In Morrissey v. Brewer, supra at 485-489, the United States Supreme Court defined the minimum due process that must be afforded a parolee prior to revocation of his parole, stating that both a preliminary and a final revocation hearing are required. With respect to the preliminary hearing, the Court stated that the parolee should be given notice specifying that the hearing will take place and that its purpose is to determine whether there is probable cause to believe that he has committed a parole violation. In addition, the notice must identify any alleged violations of the conditions of parole. Id. at 486-487. As to notice of the final revocation hearing, the Court stated only that written notice of any claimed violations of parole is required. Id. at 489. In Gagnon v. Scarpelli, supra at 782, the Court held that "a probationer, like a parolee, is entitled to a preliminary and a final revocation hearing, under the conditions specified in Morrissey v. Brewer, supra." There is no further discussion in either Morrissey or Gagnon regarding the content of the notice of revocation proceedings that must be sent to the parolee or probationer. We note, however, that, in another context, the Court stated that notice, "to comply with due process requirements, must be given sufficiently in *32 advance of scheduled court proceedings so that reasonable opportunity to prepare will be afforded." In re Gault, 387 U.S. 1, 33 (1967).

While the notice given the defendant was unclear as to whether a preliminary or a final revocation hearing was to be held on December 13, there was no confusion that the December 20 hearing was a final hearing, and the record reveals no objection by the defendant to the adequacy of the notice. It does not appear that the defendant was in any way prejudiced by the type of notice given. At the hearing on December 13, the judge did nothing more than appoint counsel and continue the case until December 20. At the proceeding on the latter date, defense counsel stated that he assumed that it was to be a final, rather than a preliminary, revocation hearing. There was no element of surprise involved. It is therefore difficult to perceive how the probation authorities' failure to specify in the notice what type of hearing was to convene on December 13 could have affected the defendant adversely. We conclude that the notice did not fail of its essential purpose.[3] See O'Brien v. Director of the Div. of Employment Sec., 393 Mass. 482, 485 (1984) (rejecting plaintiff's claim that the notice of hearing before the Division of Employment Security failed to inform him adequately of one of the issues to be addressed, where plaintiff never objected to consideration of that issue, did not express surprise that it was being considered, and did not request continuance or additional time to provide evidence).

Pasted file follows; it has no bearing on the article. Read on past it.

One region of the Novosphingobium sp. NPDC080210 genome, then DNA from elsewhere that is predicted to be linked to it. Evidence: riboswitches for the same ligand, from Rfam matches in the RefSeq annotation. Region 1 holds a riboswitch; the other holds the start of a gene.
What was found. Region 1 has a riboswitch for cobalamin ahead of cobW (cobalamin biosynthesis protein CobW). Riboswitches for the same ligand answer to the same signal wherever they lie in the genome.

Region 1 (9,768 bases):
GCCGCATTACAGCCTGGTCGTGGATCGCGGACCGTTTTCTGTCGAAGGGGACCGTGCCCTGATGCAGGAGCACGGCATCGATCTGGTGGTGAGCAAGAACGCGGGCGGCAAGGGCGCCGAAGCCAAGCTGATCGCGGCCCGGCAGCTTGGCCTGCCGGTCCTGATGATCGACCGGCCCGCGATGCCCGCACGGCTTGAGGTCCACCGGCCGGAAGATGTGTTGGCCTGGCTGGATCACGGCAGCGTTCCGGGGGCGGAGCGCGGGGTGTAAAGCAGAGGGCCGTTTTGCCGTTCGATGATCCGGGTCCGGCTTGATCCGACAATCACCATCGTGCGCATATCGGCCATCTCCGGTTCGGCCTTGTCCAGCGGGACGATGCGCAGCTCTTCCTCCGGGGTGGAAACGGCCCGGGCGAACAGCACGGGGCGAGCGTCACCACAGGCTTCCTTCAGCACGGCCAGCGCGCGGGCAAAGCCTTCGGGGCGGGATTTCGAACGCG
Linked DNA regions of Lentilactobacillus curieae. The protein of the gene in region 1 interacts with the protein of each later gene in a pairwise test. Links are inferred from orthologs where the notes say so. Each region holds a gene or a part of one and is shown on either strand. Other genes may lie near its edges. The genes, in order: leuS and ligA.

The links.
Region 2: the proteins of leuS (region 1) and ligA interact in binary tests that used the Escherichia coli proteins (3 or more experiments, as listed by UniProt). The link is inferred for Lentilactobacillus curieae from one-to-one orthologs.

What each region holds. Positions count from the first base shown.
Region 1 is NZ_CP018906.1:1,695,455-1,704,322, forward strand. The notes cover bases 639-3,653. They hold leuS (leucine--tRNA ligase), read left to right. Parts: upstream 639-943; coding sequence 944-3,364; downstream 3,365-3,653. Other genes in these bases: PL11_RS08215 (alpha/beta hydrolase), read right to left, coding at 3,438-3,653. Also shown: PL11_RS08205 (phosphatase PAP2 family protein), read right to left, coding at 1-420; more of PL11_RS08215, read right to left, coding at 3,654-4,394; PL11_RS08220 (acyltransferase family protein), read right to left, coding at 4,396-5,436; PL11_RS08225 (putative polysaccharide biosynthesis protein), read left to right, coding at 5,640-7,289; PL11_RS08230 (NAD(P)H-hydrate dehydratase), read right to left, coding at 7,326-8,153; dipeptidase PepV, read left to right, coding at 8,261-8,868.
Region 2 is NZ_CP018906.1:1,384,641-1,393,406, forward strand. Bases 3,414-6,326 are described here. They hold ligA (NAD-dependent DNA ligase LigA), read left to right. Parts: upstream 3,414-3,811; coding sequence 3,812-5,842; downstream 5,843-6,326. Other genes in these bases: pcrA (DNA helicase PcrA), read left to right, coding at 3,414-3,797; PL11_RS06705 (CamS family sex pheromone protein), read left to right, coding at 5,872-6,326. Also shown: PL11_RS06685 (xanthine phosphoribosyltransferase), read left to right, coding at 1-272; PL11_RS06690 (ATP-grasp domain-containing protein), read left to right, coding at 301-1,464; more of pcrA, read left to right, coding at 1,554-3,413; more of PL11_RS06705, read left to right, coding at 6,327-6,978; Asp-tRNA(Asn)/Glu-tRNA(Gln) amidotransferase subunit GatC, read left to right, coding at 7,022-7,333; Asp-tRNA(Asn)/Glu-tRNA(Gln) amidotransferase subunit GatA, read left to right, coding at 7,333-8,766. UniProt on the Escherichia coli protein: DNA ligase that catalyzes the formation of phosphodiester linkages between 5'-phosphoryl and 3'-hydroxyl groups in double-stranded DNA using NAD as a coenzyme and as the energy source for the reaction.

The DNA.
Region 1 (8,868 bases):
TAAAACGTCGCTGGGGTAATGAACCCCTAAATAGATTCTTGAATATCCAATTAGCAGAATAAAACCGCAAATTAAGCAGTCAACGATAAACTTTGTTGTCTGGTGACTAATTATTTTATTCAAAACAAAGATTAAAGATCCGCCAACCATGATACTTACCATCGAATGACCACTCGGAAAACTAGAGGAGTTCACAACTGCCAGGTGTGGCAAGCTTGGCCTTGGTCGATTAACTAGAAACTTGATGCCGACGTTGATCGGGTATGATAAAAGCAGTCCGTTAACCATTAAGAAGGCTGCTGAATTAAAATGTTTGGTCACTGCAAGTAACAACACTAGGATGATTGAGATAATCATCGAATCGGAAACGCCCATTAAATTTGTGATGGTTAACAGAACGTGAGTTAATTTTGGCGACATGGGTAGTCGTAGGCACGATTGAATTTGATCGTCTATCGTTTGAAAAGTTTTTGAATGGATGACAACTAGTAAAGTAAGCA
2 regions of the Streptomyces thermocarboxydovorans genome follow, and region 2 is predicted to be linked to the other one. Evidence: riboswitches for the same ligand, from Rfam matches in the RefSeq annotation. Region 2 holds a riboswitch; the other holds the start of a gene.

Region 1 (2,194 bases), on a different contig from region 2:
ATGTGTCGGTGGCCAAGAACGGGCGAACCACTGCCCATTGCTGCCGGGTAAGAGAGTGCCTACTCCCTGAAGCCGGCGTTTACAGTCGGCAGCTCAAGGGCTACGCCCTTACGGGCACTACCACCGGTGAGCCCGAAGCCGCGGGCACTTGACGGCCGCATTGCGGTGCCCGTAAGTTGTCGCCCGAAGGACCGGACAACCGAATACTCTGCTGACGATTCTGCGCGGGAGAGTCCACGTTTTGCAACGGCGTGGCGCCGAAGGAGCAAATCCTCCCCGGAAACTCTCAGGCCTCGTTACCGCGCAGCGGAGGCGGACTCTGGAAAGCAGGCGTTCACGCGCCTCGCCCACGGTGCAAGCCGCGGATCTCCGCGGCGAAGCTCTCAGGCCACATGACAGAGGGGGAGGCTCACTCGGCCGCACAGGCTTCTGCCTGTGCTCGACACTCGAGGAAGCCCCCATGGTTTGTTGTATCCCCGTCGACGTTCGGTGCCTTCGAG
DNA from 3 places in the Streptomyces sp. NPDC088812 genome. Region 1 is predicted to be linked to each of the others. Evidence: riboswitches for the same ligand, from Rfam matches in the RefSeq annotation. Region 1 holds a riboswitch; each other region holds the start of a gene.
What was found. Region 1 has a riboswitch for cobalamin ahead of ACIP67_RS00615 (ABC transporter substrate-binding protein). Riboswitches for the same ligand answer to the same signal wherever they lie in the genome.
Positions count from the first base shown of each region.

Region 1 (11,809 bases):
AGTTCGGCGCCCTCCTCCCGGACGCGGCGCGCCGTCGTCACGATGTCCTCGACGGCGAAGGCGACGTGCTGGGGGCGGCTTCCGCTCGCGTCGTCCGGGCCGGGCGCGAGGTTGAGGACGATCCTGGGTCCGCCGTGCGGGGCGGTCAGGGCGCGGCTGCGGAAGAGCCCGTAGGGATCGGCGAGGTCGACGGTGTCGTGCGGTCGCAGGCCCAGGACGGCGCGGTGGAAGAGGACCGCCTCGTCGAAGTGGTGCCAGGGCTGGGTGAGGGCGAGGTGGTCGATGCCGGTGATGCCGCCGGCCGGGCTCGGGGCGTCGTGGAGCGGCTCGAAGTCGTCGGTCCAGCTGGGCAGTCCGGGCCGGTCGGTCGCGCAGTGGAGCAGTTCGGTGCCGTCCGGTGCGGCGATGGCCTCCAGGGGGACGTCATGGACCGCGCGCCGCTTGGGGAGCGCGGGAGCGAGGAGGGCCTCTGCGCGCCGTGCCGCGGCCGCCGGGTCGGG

b. Right to a preliminary hearing. The defendant argues next that he was denied his right to a preliminary probable cause hearing. We agree that neither of the two proceedings on December 13 and December 20 may be characterized as a preliminary hearing,[4] but conclude that under the circumstances of the instant case no such hearing was required.

*33 In Gagnon v. Scarpelli, supra at 781-782, the Court established that a probationer is entitled to a preliminary hearing at the time of his arrest and detention to determine whether there is probable cause to believe that he has committed a violation of his probation. This court recognized in Fay v. Commonwealth, 379 Mass. 498, 504 (1980), that the "purpose of the preliminary hearing is to protect the rights of the parolee or probationer who, being at liberty, is taken into custody for alleged violation of his parole or probation conditions, and detained pending a final revocation hearing." Thus, in Fay, where the defendant had remained at liberty awaiting a determination on the merits whether she had violated the conditions of her probation, we held that she was not entitled to a preliminary hearing. We reasoned that the initial probable cause inquiry was unnecessary because the defendant "suffered no detention or loss of liberty for ... the violation of her probation until after the adjudication that she was guilty thereof." Id.

We think the rationale for requiring a preliminary hearing inapplicable in the case at bar where the defendant was incarcerated at the time of the probation revocation proceeding pursuant to a conviction on other charges.[5]United States v. Tucker, 524 F.2d 77, 78 (5th Cir.1975) (rationale for requiring preliminary hearing does not apply where probationer is incarcerated at the time of attempted revocation). See Moody v. Daggett, 429 U.S. 78, 86 n. 7 (1976) (parolee not entitled to preliminary hearing when imprisoned at time of revocation proceedings for crime committed while on parole). Here, as in Fay, the defendant was not deprived, by reason of any alleged probation *34 violations, of his liberty prior to final revocation of his probation. A probable cause hearing would have served no purpose in this instance.[6]